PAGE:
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The Challenge of Transforming Scientific Innovation into Commercial Success. Dr. Norbert Riedel Kellogg Biotech Symposium April 16, 2004. Healthcare is Changing Rapidly. Increasing age of world population Increased prevalence of life-threatening conditions

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slide1

The Challenge of Transforming Scientific Innovation into Commercial Success

Dr. Norbert Riedel

Kellogg Biotech Symposium

April 16, 2004

healthcare is changing rapidly
Healthcare is Changing Rapidly
  • Increasing age of world population
  • Increased prevalence of life-threatening conditions
  • Cost-containment pressure from governments and other payors
  • Expanding patient knowledge and empowerment
  • More diverse sources of innovation
  • Personalized Medicine
  • Rapid technological change
slide3

Predicted 2003 and 2007 sales in the top nine markets in Europe and the top five in selected other regions at ex-manufacturers’ prices using forecast exchange rates. Source: IMS Market Prognosis Global

slide5

Leading Major Companies by Profitability

(profit as % of sales) in 2002

slide8

BIO’s Biotech Drug Approval List

Also approved in 2003 were 13 additional recombinant proteins, monoclonal antibodies, small-molecule products and selected tissue-engineered products. Biotechnology Industry Organization (BIO) considered relevant to the sector. With the exception of FluMist and Advate, all these products were transferred from the Center for Biologics Evaluation and Research (CBER) to CDER, but were not included on CDER’s list of NME approvals for 2003.

slide10

With only 31 new active substances last year, the much-vaunted revolution in drug development still seems a long way off.

increase in life threatening conditions presents major growth opportunities
Blood, immune and autoimmune disorders

Cancer

CNS Disorders

Infectious diseases, including biodefense

Tissue engineering

Surgical situations

Trauma

Increase in Life-Threatening Conditions Presents Major Growth Opportunities

Small molecules, biopharmaceuticals and vaccines for:

what s next in technology
Bioinformatics

Blood safety (prions)

Drug delivery

Homecare

Medication error prevention

Personalized Medicine

Internet-based clinical trials

Minimally invasive surgery

Nanotechnology

Proteomics

Stem cells

Cell therapy

Tissue engineering

Organ replacement

Telemedicine/remote patient monitoring

What’s Next in Technology?
technological changes are creating new possibilities
Technological Changes areCreating New Possibilities

Contemporary

1920s

1950s

1980s

Major New Drug Classes

Combinatorial

small molecules,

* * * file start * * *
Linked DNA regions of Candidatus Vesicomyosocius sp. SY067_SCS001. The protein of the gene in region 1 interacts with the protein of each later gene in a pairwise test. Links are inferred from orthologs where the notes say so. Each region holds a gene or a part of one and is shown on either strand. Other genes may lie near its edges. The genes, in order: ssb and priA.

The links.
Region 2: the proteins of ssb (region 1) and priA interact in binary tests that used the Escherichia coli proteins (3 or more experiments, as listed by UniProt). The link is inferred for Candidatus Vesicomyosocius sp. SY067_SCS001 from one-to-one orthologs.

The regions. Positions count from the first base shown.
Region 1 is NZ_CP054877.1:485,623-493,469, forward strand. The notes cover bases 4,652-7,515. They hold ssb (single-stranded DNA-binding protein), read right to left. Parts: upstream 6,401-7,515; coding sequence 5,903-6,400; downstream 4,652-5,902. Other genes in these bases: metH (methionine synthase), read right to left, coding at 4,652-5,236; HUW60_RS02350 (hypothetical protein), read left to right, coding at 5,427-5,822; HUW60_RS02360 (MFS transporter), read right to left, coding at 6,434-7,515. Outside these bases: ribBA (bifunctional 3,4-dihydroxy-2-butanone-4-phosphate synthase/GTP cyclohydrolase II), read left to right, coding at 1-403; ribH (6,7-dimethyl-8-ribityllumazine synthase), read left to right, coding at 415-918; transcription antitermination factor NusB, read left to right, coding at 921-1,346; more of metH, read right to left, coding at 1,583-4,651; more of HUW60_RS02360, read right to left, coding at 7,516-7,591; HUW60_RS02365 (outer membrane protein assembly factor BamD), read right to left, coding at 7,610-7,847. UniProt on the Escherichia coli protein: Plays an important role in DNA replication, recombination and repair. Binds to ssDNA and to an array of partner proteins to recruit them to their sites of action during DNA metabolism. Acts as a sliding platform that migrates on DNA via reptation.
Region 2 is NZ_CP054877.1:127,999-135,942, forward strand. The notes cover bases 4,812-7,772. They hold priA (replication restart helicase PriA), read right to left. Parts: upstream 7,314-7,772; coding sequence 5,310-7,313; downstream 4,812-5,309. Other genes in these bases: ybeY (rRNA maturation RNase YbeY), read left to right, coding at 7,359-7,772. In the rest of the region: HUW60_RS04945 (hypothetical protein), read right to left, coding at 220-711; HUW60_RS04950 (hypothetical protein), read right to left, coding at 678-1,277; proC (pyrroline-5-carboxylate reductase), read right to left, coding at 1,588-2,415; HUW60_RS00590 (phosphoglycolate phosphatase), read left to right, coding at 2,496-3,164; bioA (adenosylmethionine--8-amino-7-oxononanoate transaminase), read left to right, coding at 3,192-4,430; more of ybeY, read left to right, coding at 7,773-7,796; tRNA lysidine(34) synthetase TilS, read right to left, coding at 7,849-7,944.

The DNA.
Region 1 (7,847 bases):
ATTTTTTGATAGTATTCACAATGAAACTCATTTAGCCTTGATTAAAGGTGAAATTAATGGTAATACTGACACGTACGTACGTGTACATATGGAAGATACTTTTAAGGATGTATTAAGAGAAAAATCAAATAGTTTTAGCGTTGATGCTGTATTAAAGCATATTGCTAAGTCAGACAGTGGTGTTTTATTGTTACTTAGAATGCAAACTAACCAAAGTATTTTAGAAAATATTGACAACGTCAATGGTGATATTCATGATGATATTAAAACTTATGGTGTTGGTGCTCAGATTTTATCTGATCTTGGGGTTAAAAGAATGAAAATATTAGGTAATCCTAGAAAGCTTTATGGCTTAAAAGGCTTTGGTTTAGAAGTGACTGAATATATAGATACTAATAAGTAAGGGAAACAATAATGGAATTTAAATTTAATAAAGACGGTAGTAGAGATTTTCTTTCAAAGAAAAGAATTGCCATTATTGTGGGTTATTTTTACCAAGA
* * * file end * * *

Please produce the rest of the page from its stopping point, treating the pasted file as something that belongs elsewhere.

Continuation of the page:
designer peptides

Recombinant human

proteins, monoclonal

antibodies,

nucleic acids

Antibiotics

Cardiovascular drugs,

antihypertensives

psychotropics

Combinatorial chemistry,

combinatorial peptides

Genetic engineering,

tissue culture

New Drug Sources

Proteins

Genomics, proteomics,

functional genomics,

high-throughput screening,

transgenic/knockout

model systems,

transcript profiling

New Target Identifaction Tools

Molecular biology,

molecular genetics,

PCR, rDNA

Biotechnology, cell biology

Targets

Genes

Genes, genetic regulatory elements, signal transduction pathways, protein-protein and protein-macromolecular interactions

Human

subjects

Microorganisms, animal models

Enzymes,

receptors

Sources: Pharmaceutical Research and Manufacturers of America, ING Baring Furman Setz

future mandate for r d
Future Mandate for R&D
  • Shorten discovery timelines
  • Strengthen development efforts
  • Increase research productivity
slide15

Timelines in drug development

Targets selected

Lead series

selected

Candidate leads selected

IND

approval

NDA

approval

Lead selection

Lead optimisation

(in vitro ADMET)

Target identification

Target selection

Preclinical evaluation

(in vivo ADMET)

Clinical evaluation

Safety/Efficacy

Marketing & sales

Monitoring-ADR

OLD PARADIGM

Lead identification

1.5-4 yr

1.5-1 yr

1-2 yr

1-2 yr

8-10 yr

0.5 yr

0.5 yr

1-1.5 yr

1-1.5 yr

7-9 yr

Increased efficiency in drug development

Technological drivers:

Genomics, proteomics, metabonomics, disease models, combinatorial chemistry, HTS, bioinformatics…

Increased lifecycle of new drugs

NEW PARADIGM

2-6 yr

slide16

35%

30%

35%

Even small improvements in compound selection will have huge effects on profits

With up to 70% of clinical trial spending wasted on trials of failed compounds…

Annual spending in clinical trials

…a 1 percent improvement in selection can save $7 million from each $1 billion of an annual development budget.

Total: $20 billion

$700 million potential improvement opportunity by improving selection process

Drugs that fall due to selection of wrong targets

For each $1 billion of an annual development budget…

Successful

drugs

…70% is spent on failed drugs

$70 million for a 10 percent improvement

Drugs that fall due to poor chemistry

drug discovery in the 21st century
Drug Discovery in the 21st Century

High Throughput Screening

Genomics/Proteomics Novel Targets

Informatics

Therapeutic Areas